🍎 Kuba Suder's blog on Mac & iOS development

What's new in notifications in iOS 12

Categories: Cocoa, iPhone Comments: 2 comments

One of the things that caught my attention in the WWDC videos I watched last week were the improvements in the notification system, meant to on one hand give more control over notifications to the users and make them a bit less overwhelming, and on the other hand make them more useful by allowing them to be more interactive.

I’ve tried to sum up here all the changes related to notifications that I’ve found – there’s nothing here that you can’t find by yourself in the videos, but I figured it’s worth putting it all in one place in a concise form.

Most of the below applies to both iOS 12 and watchOS 5.

Notification grouping

One feature that users will probably notice very quickly is that notifications are now grouped on the lock screen and in the notification center. This happens automatically, but you (and your users) will be able to customize it. The user can expand and collapse the whole group to see and interact with specific notifications in it, and they can clear specific notifications or the whole group.

A stack of notifications that says: Such App - Woow - Much content - 3 more notifications 3 expanded notifications from Such App: Woow, Much content / OMG, Very app / Wow, So notifying

By default, notifications will be grouped by app – which means all notifications from your app will be packed into one stack, showing only the newest one (called “leading” in the videos) in detail, with a small subtitle like “5 more notifications” below. This can make sense for a lot of apps, if they don’t have any concept of threads/conversations or any other way of dividing notifications into distinct groups. But if your app does, you can customize this.

To override the default grouping, you can assign specific notifications their “thread IDs”. You might already be doing this, since it’s not a new feature – this was added last year in order to let you group notifications with hidden content on a locked device’s lock screen. The whole grouping API added now is really just an extension of that system from iOS 11, so if you’ve implemented hidden previews, this works in a very similar way.

So if you do assign a thread ID, all notifications for a given thread will be grouped together, but separately from other threads. Some examples of how this might be used showed in the video:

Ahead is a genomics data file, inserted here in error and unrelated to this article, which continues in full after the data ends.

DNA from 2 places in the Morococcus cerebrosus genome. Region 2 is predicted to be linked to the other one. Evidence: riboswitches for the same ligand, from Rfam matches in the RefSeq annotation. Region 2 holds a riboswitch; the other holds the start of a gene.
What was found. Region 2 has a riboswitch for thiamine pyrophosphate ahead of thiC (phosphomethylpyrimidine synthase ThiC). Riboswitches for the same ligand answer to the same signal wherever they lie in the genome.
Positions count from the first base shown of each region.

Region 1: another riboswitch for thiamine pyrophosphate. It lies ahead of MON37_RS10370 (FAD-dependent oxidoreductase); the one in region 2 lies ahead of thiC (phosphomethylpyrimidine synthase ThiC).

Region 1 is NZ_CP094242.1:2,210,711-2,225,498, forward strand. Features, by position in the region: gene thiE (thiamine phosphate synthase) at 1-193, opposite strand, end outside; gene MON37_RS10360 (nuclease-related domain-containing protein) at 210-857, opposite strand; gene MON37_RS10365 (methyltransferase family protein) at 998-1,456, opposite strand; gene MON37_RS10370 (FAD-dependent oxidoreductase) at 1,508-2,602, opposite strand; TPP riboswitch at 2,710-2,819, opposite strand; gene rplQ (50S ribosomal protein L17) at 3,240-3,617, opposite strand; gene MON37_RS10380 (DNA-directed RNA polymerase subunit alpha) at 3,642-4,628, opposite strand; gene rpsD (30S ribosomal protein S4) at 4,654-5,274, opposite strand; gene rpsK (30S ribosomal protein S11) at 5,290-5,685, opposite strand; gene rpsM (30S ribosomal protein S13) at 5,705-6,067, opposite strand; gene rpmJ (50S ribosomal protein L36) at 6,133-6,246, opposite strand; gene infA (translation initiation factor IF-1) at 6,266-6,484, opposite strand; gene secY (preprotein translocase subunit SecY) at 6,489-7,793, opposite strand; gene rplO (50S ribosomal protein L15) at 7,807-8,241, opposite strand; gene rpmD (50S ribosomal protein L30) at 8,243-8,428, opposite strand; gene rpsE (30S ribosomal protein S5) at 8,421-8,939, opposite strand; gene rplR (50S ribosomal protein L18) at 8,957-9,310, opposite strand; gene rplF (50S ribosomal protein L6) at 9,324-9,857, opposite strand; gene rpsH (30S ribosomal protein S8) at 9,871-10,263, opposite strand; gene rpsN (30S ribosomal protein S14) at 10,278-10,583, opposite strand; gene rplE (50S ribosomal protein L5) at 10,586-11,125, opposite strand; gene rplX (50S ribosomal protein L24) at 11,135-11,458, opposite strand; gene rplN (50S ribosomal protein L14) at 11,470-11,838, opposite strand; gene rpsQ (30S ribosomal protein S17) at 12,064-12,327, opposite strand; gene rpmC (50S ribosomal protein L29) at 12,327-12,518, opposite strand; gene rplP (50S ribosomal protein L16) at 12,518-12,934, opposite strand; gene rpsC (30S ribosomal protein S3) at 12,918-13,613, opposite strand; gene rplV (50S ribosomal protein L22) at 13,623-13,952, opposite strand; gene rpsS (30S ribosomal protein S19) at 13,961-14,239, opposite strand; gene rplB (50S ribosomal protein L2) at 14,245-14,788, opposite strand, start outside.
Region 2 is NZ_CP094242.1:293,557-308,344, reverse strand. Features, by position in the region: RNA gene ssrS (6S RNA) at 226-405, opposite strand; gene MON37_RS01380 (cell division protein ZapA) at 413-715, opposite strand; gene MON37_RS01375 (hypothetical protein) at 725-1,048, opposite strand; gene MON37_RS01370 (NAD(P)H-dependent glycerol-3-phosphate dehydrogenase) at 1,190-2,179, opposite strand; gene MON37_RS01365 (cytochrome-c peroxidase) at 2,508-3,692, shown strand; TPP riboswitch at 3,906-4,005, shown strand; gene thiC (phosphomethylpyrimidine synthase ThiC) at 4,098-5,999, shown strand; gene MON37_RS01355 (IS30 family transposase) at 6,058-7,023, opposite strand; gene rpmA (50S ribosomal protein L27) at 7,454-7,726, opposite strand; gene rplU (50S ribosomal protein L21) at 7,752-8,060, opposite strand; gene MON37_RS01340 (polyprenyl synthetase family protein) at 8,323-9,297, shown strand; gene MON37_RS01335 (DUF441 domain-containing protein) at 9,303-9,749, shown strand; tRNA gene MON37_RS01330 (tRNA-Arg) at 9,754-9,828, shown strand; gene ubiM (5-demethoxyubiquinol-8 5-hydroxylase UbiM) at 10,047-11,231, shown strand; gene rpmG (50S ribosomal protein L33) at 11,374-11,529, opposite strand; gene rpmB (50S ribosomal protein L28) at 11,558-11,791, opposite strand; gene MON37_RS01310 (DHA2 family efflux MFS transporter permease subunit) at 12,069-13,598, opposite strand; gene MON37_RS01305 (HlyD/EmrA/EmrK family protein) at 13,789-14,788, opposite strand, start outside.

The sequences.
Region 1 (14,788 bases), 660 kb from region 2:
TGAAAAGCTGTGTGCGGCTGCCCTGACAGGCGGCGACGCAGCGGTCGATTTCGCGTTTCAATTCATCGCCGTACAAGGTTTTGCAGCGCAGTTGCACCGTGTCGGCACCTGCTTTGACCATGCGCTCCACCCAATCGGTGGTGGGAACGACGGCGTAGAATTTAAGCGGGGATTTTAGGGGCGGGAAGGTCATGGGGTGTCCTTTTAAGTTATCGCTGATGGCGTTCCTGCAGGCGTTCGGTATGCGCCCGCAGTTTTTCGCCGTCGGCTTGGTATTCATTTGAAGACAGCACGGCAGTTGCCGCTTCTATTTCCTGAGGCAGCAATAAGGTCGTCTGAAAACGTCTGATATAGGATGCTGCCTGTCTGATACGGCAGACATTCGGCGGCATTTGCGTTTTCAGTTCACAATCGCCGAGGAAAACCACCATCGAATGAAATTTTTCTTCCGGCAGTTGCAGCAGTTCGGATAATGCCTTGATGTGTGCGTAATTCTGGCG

• in the Messages app, messages are grouped by conversation
  • in Mail they’re grouped by account by default, then conversations with VIP contacts are grouped separately by person, and threads manually followed are grouped by thread
  • Calendar app groups most notifications in one group (thread ID = nil), except important notifications about events starting soon that are separate from the rest

General tips mentioned there included:

Separate important, actionable notifications from informative updates

Create groups for meaningful, personal communication

Respect the user’s priorities and organization

Also, take into account that the user can override this to still put all your notifications into one group, or to not group them at all. And you probably shouldn’t try to abuse this system to put every notification in a new thread just because…

If the user opens a Notification Content Extension from a notification group, the view only gets the newest notification, but it can use getDeliveredNotifications to load the rest of them (in case you want to e.g. show a complete thread of received messages). Any incoming notifications from that thread received while the view is open will also be passed to the extension’s didReceive(_:) so they can be appended to the displayed list. It’s recommended to also clean up notifications displayed in such view from the notification center by calling removeDeliveredNotifications(withIdentifiers:).

Customizing group summary

One thing you can further customize is the summary below grouped content. By default, it says “x more notifications”, but you can change it to say e.g. “5 more messages” or “8 more episodes”. You do this by defining a UNNotificationCategory (you need to have one) and passing a format string like "%u more messages from %@" to the categorySummaryFormat argument. Two forms are allowed: either with one %u, or with one %u and one %@.